Happened to watch on Youtube a CBS doc on Robert Kennedy narrated by Walter Cronkite. He spoke of the people who loved RFK and those who thought him ruthless. If you think of Kennedy and then open your eyes and see Donald Trump. It makes you ill. After RFK assassination, President Johnson called for a panel “to look into the violent fabric of America”.
This evening out in the boathouse, I made a sketch of a great Canadian, Lord Strathcona, he of the CPR.
The surprise of the week, a photo of Grace got spotlighted over on Flickr.com and has gained over 9000 views in 24 hours.
No word on the kidney transplant front.
my Easter Sunday dawn photo of Georgian Bay posted on flickr was picked for their Explore page and received over 10,000 views in a little over one day.
if you click the image you will jump to my flickr account and will find in the Tugfest set several more shots taken at Tugfest 2013 this morning in Midland, Ontario, Canada. Nikon DSLR D3100 mostly with the 18-55mm lens.
In 2002 on a road trip to South Carolina, I stopped off in Fayetteville, NC, to visit the Airborne Museum and took this photograph of this enormous rangefinder camera. It has been viewed over 2100 times in my photostream on flickr.com. Curious what attracts views.
“its a Graflex Combat Graphic – made for the US armed forces and took 70mm film.”
Combat Graflex sometimes referred to as a Combat 70 or Gulliver’s Contax. Designed by Zeiss Ikon’s Hubert Nerwin. Resembles a Contax II on steroids. Madfe between 1953 and 1957 and used by the US ARMY SIGNAL CORP up to and including the early years of the Viet Nam War.
Google for more info, but as a start try this: www.geh.org/fm/mees/htmlsrc/mG736700001_ful.h tml
taken in 1998 with a Sony Mavica Fd 7 digital camera…. I wonder how far advanced digital cameras will be ten years from today. Note the width of those floorboards. This fort had no wall or palisade, just a collection of small buildings. 1880s era when th US Army fought the Apaches.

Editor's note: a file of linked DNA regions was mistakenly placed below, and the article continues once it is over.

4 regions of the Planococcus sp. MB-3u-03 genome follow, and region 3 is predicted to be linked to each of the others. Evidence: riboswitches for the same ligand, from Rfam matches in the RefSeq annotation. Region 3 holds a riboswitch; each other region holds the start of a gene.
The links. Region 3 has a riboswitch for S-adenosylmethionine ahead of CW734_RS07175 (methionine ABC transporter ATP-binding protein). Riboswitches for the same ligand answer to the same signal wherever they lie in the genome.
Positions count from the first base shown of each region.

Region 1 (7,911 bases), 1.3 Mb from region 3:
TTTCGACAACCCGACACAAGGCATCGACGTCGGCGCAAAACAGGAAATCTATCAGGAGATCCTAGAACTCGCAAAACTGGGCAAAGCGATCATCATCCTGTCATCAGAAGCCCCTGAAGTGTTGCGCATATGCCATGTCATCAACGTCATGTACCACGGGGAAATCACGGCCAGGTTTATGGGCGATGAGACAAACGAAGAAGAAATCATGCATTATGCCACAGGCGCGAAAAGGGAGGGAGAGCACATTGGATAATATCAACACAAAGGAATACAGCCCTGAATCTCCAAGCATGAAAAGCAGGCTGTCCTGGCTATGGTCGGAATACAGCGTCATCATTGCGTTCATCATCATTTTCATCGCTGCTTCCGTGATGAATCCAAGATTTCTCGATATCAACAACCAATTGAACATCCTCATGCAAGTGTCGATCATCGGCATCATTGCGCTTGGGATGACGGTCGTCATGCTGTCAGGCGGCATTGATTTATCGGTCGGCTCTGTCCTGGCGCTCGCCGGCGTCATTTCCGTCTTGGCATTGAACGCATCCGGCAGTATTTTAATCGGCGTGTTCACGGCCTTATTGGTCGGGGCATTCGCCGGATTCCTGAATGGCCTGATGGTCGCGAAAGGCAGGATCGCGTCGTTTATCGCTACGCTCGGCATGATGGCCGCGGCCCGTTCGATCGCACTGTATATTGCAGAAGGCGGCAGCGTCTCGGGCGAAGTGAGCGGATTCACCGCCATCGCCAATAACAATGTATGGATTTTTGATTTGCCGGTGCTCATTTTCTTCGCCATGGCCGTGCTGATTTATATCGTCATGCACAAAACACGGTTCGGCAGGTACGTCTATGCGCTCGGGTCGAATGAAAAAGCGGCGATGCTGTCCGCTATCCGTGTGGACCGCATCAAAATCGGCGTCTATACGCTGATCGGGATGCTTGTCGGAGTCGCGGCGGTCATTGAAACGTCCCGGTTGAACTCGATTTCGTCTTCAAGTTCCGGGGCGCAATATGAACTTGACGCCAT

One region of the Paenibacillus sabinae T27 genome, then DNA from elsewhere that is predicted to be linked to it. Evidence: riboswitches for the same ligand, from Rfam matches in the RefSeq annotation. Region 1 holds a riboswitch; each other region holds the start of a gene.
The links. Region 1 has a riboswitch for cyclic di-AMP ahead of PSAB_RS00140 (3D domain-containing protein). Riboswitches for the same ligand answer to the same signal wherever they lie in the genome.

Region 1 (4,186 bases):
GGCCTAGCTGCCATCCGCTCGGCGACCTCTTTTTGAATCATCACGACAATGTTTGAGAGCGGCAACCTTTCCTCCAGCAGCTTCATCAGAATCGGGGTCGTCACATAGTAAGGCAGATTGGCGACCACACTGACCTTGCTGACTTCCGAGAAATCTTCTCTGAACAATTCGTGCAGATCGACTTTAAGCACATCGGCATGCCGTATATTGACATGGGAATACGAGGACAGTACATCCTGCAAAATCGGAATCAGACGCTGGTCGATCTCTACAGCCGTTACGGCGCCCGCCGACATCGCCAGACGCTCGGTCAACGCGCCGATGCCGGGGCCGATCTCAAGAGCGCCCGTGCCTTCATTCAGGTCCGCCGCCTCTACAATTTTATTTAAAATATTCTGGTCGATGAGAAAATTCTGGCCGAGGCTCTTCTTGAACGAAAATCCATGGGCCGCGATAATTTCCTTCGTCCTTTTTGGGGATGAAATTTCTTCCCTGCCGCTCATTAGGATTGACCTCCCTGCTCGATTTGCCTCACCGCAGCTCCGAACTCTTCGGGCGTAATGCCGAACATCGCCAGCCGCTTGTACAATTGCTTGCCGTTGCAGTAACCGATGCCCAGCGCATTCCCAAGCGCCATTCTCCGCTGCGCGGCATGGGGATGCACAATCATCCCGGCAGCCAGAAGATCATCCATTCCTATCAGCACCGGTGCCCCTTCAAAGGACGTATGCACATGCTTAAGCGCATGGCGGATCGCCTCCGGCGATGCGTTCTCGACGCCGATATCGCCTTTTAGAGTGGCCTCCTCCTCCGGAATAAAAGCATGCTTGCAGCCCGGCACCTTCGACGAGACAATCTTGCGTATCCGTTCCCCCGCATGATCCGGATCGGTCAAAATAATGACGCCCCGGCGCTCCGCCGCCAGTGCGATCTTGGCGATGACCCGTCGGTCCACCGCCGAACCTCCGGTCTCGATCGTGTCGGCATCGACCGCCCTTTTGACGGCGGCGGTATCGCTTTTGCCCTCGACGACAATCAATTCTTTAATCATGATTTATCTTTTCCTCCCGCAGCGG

arge solar panel installation to the south of Midland, Ontario – three shot panorama just placed next to each other without any stitching software
when you approach this from the south, you see it from high ground and today I could not figure out what it was, it looked like an ice covered small lake surrounded by trees. This combo 3 shot pano is a little deceiving, it was shot from the side and does not really show how incredibly wide this panels array truly is. Very large installation.
Polaroid 660 Sun Camera, purchased new by me, still in my collection of cameras.
The Polaroid Autofocus 660: a square-bodied instant camera in Polaroid‘s 600-series. It was the first in the range to use Polaroid’s patented Sonar Autofocus device. The distance to the subject was calculated by firing an infra-red beam that bounced back to a gold-coloured receiver behind a plastic grille.
- Lens: 116mm, f/11, Single-element plastic.
- Sonar autofocus (sharpest at 4-5 feet).
- Shutter: electronic; automatic speed between 1/4-1/200 sec.
- Integral auto flash that works in low light but cannot be forced on or off.
- Polaroid’s Light Management System (the darken/lighten exposure correction slider).
When people talk about Polaroid cameras, most people mean the popular and relatively cheap models of the 1980s and 1990s that used film packs with integral batteries – 600 series.
Prints measure 79mm (3.1″) square with white border.
Prints took some 3 minutes to fully develop at 70°F (21°C).
The film has an ISO rating of 640.
The film was branded using different names: “Extreme 600” and “Notepad“.
A high definition “professional” film named “779” was also sold.
Some of the cameras had ‘sonar’ autofocus and/or featured glass lenses, but most had plastic lenses with a fixed focus of around 4 feet.
A “close-up” lens was often included, but this took the form of a simple plastic meniscus that slid into place.
Many of the models are functionally identical to others but have different coloured fascia, names and stickers according to marketing territory. Several models were limited editions with tie-ins to icons of popular culture, such as Barbie or the Spice Girls, while other versions were promotional items made for corporate entities and are now highly collectible thanks to their rarity.
Polaroids were the brainchildren of Dr. Edwin Land